March 11th, 2019
Each week, I select a few articles that rise above the fray and hopefully help you on your journey in the CRE world. They pull from one of four “corners:” corporate real estate, technology, management science and anything positive. I welcome your comments on these articles.
“Blockbuster was once one of the largest retailers in the world. It helped move the consumers’ ability to watch movies from the theater to the home, via stores that offered videotapes of mainline films for rent. Eventually, it was buried by Netflix and other companies that offered DVDs via mail, and then the emergence of streaming. Two Blockbuster stores survived as of this week. One will close later this month, and that leaves only one left in the world.
Blockbuster was founded in 1985. At its peak, in 2004, it had over 9,000 stores. About half of those were in the United States. Blockbuster’s employee count in the same year was 84,000, which is nearly triple what Google parent Alphabet has today.” www.usatoday.com
Blockbuster was founded in 1985. At its peak, in 2004, it had over 9,000 stores. Blockbuster’s employee count in the same year was 84,000, which is nearly triple what Google parent Alphabet has todayClick to tweet
The exterior of a Blockbuster video rental store is seen February 10, 2004 in San Francisco. Soon there will be only one Blockbuster location left in the world, a store in Bend, Oregon. (Photo: Justin Sullivan, Getty Images
“…to get these vehicles fully driverless will take longer to develop than the low-speed autonomous shuttles. These cars would be an advantage for suburban areas, helping to increase real estate values further away from urban centers with faster travel time and more options.
However, the transportation information entrepreneur warns planning ahead for this technology is critical. Within dense urban areas, it could increase traffic, congestion and parking problems. This would require appropriate charges for driving and parking within the city.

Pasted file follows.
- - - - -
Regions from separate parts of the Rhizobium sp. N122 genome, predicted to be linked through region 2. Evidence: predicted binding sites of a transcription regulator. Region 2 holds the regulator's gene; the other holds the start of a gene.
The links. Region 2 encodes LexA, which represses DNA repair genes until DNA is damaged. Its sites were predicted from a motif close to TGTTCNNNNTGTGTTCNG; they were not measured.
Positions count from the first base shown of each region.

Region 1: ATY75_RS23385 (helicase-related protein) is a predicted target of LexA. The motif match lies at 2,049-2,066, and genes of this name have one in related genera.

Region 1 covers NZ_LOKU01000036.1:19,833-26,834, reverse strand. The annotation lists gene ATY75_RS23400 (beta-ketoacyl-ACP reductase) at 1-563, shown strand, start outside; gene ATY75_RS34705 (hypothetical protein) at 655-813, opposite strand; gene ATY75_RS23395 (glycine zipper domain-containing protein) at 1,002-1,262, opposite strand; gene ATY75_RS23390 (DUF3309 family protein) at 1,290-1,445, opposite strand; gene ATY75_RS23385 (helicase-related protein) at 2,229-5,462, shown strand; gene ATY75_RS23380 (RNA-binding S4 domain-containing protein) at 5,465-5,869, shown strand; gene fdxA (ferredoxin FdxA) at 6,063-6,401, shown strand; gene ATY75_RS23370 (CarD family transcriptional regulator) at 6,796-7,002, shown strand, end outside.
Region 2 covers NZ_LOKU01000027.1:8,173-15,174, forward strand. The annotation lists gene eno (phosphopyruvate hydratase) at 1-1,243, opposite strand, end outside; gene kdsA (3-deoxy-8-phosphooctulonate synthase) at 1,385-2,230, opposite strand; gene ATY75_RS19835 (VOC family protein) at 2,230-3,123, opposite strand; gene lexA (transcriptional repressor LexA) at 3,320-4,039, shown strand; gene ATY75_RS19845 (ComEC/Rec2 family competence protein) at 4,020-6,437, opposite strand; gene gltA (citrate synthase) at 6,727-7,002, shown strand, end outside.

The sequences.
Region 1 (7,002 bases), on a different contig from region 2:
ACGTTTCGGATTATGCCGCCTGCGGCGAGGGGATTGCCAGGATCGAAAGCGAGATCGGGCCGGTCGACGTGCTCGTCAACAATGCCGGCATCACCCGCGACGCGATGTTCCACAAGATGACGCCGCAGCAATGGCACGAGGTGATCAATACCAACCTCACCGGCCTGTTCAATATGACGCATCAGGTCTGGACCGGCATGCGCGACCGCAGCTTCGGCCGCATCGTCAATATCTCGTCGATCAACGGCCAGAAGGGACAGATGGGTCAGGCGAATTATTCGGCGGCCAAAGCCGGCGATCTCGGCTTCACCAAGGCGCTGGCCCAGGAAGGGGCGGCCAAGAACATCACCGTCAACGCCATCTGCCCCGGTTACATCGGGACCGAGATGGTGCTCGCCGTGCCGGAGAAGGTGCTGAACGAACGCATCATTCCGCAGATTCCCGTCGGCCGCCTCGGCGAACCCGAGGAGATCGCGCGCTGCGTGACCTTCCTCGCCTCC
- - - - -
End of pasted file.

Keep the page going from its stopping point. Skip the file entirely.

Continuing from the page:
“Very strong leadership would need to be ahead of this,” warns Matt Caywood. “People don’t worry about things until it becomes a problem. At that point it becomes a really big problem.” www.globest.com
Matt Caywood, CEO of TransitScreen
“Elon Musk can exhale.
“Industrial tenants want more space and they want it now.
Industrial supply nationwide is through the roof — with nearly 1B SF of new space coming online during the last three years — but it isn’t enough, according to a report.
Despite the surge in supply, there was positive net absorption in 43 of the 47 markets that were tracked during 2018. During the fourth quarter, 40 markets enjoyed positive net absorption. www.bisnow.com
“So there is nothing wrong with this habit. In fact, there are many things right with it. I spoke with about half a dozen people who, at one time or another, have eaten the same thing for lunch every day. Together, their stories form a defense of a practice that is often written off as uninspired.
Many of the people I talked with emphasized the stress-reducing benefits of eating the same thing each day. Amanda Respers, a 32-year-old software developer in Newport News, Virginia, once ate a variation on the same home-brought salad (a lettuce, a protein, and a dressing) at work for about a year. She liked the simplicity of the formula, but the streak ended when she and her now-husband, who has more of an appetite for variety, moved in together six years ago. Would she still be eating the salad every day if she hadn’t met him? “Oh heck yeah,” she told me. “It would’ve saved so much time.“ www.theatlantic.com
Your success blesses others. I wish you a great a hugely impactful week!